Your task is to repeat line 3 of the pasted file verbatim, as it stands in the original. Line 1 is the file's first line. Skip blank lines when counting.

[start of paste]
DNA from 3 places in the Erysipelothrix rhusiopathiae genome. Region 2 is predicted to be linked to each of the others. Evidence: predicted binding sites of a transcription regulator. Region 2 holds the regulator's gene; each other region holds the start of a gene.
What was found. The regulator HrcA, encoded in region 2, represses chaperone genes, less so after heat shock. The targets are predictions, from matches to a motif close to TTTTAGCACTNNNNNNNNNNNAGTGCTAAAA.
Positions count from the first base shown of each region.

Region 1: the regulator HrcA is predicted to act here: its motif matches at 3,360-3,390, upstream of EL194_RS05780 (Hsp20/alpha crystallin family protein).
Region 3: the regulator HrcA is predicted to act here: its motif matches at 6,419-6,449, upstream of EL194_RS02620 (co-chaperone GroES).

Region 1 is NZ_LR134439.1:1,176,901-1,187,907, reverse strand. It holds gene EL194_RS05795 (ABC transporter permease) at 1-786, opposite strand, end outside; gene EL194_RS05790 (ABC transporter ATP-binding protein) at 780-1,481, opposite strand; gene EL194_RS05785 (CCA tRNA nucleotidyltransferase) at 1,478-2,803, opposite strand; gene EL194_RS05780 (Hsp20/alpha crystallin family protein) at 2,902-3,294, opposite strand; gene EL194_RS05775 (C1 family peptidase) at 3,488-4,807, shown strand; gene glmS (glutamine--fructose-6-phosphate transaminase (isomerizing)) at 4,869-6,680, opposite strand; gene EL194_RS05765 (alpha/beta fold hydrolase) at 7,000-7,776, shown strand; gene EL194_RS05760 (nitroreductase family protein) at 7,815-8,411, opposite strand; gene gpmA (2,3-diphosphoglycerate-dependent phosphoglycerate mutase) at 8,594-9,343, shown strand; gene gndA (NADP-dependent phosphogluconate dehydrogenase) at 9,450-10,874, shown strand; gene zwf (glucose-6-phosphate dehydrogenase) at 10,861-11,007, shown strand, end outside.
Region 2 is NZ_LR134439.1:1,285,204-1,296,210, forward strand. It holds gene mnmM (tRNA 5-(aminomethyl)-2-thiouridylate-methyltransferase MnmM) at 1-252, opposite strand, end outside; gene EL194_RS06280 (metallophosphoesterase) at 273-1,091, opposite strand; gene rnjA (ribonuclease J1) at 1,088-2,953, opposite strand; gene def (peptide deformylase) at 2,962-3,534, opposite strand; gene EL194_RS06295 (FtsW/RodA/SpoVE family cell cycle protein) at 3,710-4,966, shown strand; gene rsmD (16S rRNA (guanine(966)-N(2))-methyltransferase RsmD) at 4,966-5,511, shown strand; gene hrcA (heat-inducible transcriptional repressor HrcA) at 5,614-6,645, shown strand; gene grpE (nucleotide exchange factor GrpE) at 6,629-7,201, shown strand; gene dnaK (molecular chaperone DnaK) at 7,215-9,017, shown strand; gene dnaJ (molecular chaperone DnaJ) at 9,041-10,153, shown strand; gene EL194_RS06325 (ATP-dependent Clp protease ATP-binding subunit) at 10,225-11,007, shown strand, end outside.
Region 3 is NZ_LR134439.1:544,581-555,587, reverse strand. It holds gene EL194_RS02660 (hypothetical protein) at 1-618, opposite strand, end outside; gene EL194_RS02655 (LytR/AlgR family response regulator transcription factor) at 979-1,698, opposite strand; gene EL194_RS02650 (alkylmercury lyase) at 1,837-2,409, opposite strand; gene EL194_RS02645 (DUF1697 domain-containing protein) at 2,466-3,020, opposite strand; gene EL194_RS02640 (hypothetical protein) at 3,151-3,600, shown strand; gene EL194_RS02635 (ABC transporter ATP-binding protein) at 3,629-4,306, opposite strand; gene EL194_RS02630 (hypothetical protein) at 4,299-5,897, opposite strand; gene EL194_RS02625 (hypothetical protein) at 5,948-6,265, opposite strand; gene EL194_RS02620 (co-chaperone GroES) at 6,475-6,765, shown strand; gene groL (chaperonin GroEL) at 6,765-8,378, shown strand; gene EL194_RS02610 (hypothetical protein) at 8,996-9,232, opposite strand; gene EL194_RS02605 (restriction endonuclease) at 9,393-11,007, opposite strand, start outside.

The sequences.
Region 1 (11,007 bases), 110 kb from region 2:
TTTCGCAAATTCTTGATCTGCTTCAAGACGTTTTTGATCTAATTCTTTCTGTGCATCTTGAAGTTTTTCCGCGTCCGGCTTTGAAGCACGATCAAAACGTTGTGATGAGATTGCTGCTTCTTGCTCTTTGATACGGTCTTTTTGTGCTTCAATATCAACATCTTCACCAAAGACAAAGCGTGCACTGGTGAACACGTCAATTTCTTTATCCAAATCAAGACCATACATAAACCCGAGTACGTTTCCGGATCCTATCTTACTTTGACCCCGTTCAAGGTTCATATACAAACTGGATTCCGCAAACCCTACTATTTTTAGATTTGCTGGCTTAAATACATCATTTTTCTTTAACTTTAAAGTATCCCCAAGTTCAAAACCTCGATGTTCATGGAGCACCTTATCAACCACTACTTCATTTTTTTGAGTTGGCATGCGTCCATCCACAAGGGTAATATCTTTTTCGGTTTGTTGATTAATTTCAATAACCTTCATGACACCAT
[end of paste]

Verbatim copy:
Positions count from the first base shown of each region.